"It's very impressive," says Seth, who will use the system to watch how IGFBP7 does its thing in real time. He'll then combine these data with those from his next-generation sequencing of patient samples to distinguish which tumours will and will not shrink in response to the treatment, and from there figure out with which other compounds to pair the therapy, to be able to target tumour types defined by their molecular profile, in what he insists is the only way forward: "a multi-pronged approach."

On this, everyone seems to agree. First, targeted therapies will work best as part of a cocktail. With few exceptions, they will not be super drugs, able to take out disease with one perfect hit. Even before then, though, the processes of diagnosing, treating and tracking the outcome of disease need to be integrated, to use the knowledge streaming out of genomics and related fields. Globally, more than 70 research organizations (including Sunnybrook) in 40 countries have partnered to share genomic and clinical data. This is certain to accelerate the pace.

The goal is to achieve a standard of care when patients seeking treatment for any disease will have their genome sequenced toward delivery of much more precise treatment. Results would guide which targeted drugs to give, to ensure the best therapeutic response with the least toxicity. Recovery would be monitored biologically, allowing for therapy changes as needed, for example, if resistance emerges. Patients' lives would be drastically prolonged, and in some cases saved; quality of life, enriched.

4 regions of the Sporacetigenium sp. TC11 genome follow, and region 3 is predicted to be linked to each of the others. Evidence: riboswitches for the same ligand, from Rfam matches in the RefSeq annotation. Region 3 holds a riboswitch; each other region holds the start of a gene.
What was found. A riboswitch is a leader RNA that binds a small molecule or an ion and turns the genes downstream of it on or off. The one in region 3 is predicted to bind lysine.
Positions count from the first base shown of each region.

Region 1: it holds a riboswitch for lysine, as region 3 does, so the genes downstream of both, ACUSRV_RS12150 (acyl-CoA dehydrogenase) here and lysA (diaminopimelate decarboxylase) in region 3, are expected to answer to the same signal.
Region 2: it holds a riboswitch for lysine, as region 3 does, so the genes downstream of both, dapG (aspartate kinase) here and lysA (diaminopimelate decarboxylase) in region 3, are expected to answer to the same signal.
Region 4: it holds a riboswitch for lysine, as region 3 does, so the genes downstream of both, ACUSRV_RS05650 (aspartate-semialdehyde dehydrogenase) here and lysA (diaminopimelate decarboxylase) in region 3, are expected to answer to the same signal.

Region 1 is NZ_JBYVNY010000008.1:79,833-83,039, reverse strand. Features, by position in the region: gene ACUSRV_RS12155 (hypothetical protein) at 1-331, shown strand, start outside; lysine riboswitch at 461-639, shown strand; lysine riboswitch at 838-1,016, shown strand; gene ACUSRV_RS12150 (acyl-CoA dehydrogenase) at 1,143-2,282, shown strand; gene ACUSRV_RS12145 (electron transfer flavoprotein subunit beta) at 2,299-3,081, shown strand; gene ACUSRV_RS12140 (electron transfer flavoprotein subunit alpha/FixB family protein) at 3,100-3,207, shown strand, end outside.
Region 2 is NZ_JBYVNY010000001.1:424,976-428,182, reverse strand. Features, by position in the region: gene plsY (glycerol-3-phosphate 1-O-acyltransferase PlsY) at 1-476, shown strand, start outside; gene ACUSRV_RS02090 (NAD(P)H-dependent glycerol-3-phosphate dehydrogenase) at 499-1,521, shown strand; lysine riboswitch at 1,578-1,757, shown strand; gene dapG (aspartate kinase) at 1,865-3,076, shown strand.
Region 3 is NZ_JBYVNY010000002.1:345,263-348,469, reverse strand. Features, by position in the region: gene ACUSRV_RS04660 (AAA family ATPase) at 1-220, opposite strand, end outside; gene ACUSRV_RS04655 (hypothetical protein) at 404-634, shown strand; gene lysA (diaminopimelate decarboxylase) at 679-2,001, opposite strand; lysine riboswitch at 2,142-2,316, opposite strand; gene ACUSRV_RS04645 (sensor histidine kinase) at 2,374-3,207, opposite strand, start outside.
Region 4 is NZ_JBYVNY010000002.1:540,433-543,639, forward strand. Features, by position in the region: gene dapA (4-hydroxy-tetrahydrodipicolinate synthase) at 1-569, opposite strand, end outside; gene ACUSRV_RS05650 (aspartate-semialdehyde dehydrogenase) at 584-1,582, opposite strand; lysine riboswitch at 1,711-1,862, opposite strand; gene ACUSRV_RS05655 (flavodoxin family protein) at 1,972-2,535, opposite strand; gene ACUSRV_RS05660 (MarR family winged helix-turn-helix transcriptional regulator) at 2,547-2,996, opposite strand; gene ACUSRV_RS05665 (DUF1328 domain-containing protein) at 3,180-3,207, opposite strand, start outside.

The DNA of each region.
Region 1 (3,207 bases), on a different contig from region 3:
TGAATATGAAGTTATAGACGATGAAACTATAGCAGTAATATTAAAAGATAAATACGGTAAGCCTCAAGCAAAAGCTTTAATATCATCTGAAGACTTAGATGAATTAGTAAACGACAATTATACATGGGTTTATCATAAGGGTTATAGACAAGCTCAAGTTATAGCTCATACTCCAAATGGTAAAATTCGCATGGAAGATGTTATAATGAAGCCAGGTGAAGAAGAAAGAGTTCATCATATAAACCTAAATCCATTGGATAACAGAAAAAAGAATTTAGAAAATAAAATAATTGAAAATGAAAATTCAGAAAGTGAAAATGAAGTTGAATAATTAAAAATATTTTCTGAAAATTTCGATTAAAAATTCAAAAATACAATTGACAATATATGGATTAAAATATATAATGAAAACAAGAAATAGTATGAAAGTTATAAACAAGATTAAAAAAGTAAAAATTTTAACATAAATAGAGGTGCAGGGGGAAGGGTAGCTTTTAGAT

An ambitious journey, to be sure. Are we on course? "I'm always optimistic," says Andrews.

Andrews' research is funded by the Canadian Cancer Society Research Institute (CCSRI), Canadian Institutes of Health Research (CIHR) and Ontario Institute for Cancer Research (OICR). Infrastructure support comes from the Canada Foundation for Innovation (CFI) and Ontario Ministry of Research and Innovation (MRI).

Kerbel's research is funded by the Canadian Breast Cancer Foundation (Ontario), CCSRI, CIHR, National Institutes of Health (NIH) and OICR. He holds the Canada Research Chair in Tumour Biology, Angiogenesis and Antiangiogenic Therapy.

Seth's research on targets in breast cancer is funded by the Canadian Breast Cancer Research Alliance, CIHR, National Cancer Institute of Canada and NIH. Infrastructure support comes from the CFI and MRI.